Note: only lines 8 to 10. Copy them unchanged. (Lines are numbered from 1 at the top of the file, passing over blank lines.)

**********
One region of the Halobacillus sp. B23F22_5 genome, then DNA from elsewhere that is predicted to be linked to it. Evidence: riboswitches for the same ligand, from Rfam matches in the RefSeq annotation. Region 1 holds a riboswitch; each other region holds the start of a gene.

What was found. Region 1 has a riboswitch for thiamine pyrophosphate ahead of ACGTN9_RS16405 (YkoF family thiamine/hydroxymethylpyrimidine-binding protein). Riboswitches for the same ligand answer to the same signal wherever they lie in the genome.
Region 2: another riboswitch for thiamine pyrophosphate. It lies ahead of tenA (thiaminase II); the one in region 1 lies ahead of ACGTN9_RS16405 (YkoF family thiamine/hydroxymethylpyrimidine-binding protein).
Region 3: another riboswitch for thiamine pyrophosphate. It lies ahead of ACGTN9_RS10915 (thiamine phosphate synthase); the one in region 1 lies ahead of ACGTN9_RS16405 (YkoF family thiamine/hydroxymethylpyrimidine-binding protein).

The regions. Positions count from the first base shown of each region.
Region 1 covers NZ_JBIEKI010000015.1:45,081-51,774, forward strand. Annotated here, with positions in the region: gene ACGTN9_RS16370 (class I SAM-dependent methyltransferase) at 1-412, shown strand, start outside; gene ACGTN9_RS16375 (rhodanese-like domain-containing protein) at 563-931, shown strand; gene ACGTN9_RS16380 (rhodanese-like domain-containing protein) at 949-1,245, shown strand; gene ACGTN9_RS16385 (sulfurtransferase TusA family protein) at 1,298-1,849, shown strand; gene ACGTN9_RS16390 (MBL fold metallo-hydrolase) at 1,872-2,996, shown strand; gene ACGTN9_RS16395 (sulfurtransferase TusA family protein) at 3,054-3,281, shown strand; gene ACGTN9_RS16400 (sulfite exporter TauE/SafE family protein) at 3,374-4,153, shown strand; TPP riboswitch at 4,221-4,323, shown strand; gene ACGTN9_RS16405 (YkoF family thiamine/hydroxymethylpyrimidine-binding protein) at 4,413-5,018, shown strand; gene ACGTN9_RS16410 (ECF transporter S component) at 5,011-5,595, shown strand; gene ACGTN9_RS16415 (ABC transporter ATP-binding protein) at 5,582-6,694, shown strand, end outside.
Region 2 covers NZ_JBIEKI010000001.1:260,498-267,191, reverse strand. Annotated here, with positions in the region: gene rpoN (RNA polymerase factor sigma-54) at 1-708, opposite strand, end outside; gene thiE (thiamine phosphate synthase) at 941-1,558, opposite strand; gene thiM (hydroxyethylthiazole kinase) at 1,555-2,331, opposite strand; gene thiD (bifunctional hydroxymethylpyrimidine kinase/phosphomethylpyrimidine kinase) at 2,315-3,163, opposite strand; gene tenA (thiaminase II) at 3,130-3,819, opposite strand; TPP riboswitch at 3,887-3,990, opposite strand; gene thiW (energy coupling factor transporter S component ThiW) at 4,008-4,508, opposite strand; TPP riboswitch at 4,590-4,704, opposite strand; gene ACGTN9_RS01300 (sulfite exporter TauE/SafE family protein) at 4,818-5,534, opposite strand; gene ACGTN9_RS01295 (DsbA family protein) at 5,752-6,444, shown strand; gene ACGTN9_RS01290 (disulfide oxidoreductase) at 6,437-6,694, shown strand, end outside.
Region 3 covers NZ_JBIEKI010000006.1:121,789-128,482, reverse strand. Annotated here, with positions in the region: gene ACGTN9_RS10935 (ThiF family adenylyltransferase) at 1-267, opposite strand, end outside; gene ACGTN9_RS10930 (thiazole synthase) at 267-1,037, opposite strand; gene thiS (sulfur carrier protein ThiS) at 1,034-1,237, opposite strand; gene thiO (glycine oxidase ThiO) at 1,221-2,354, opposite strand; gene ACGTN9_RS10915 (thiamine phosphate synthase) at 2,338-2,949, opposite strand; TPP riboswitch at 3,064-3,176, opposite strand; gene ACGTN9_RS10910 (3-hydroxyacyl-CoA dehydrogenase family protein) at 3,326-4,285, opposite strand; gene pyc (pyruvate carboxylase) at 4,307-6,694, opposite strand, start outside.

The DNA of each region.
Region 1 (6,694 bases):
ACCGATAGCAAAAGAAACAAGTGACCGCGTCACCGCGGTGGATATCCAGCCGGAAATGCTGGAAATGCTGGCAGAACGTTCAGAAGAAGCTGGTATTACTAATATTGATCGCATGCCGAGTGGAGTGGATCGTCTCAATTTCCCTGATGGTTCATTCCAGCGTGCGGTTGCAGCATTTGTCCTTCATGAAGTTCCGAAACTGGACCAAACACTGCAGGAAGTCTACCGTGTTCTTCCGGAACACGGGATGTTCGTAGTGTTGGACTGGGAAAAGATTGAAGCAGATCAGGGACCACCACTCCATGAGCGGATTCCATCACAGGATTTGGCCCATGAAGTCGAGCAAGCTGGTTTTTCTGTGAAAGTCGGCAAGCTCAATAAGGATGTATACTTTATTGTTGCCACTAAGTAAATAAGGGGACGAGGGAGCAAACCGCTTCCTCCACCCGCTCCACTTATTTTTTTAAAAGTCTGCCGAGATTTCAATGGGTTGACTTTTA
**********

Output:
Region 3 covers NZ_JBIEKI010000006.1:121,789-128,482, reverse strand. Annotated here, with positions in the region: gene ACGTN9_RS10935 (ThiF family adenylyltransferase) at 1-267, opposite strand, end outside; gene ACGTN9_RS10930 (thiazole synthase) at 267-1,037, opposite strand; gene thiS (sulfur carrier protein ThiS) at 1,034-1,237, opposite strand; gene thiO (glycine oxidase ThiO) at 1,221-2,354, opposite strand; gene ACGTN9_RS10915 (thiamine phosphate synthase) at 2,338-2,949, opposite strand; TPP riboswitch at 3,064-3,176, opposite strand; gene ACGTN9_RS10910 (3-hydroxyacyl-CoA dehydrogenase family protein) at 3,326-4,285, opposite strand; gene pyc (pyruvate carboxylase) at 4,307-6,694, opposite strand, start outside.

The DNA of each region.
Region 1 (6,694 bases):